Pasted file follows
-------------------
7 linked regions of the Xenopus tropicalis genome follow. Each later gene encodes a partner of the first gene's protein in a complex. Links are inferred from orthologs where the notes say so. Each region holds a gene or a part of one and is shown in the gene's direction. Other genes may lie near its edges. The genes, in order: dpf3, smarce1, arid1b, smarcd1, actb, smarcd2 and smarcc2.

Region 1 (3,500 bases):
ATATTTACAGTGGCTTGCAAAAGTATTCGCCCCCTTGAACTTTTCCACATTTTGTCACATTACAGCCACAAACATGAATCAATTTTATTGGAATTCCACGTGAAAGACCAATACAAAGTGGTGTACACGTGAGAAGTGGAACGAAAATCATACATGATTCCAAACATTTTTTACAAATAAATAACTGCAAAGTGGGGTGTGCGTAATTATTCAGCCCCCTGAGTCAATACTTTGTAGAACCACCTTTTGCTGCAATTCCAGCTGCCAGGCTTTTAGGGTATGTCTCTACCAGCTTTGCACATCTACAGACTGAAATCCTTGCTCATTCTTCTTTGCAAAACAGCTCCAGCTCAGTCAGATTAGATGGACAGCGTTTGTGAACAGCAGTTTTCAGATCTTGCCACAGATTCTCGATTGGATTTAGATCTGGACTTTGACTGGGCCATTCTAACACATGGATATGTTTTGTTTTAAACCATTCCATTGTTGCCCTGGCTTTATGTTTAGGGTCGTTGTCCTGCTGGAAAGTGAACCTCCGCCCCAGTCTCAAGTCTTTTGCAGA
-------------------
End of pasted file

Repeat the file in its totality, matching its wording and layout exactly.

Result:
7 linked regions of the Xenopus tropicalis genome follow. Each later gene encodes a partner of the first gene's protein in a complex. Links are inferred from orthologs where the notes say so. Each region holds a gene or a part of one and is shown in the gene's direction. Other genes may lie near its edges. The genes, in order: dpf3, smarce1, arid1b, smarcd1, actb, smarcd2 and smarcc2.

Region 1 (3,500 bases):
ATATTTACAGTGGCTTGCAAAAGTATTCGCCCCCTTGAACTTTTCCACATTTTGTCACATTACAGCCACAAACATGAATCAATTTTATTGGAATTCCACGTGAAAGACCAATACAAAGTGGTGTACACGTGAGAAGTGGAACGAAAATCATACATGATTCCAAACATTTTTTACAAATAAATAACTGCAAAGTGGGGTGTGCGTAATTATTCAGCCCCCTGAGTCAATACTTTGTAGAACCACCTTTTGCTGCAATTCCAGCTGCCAGGCTTTTAGGGTATGTCTCTACCAGCTTTGCACATCTACAGACTGAAATCCTTGCTCATTCTTCTTTGCAAAACAGCTCCAGCTCAGTCAGATTAGATGGACAGCGTTTGTGAACAGCAGTTTTCAGATCTTGCCACAGATTCTCGATTGGATTTAGATCTGGACTTTGACTGGGCCATTCTAACACATGGATATGTTTTGTTTTAAACCATTCCATTGTTGCCCTGGCTTTATGTTTAGGGTCGTTGTCCTGCTGGAAAGTGAACCTCCGCCCCAGTCTCAAGTCTTTTGCAGA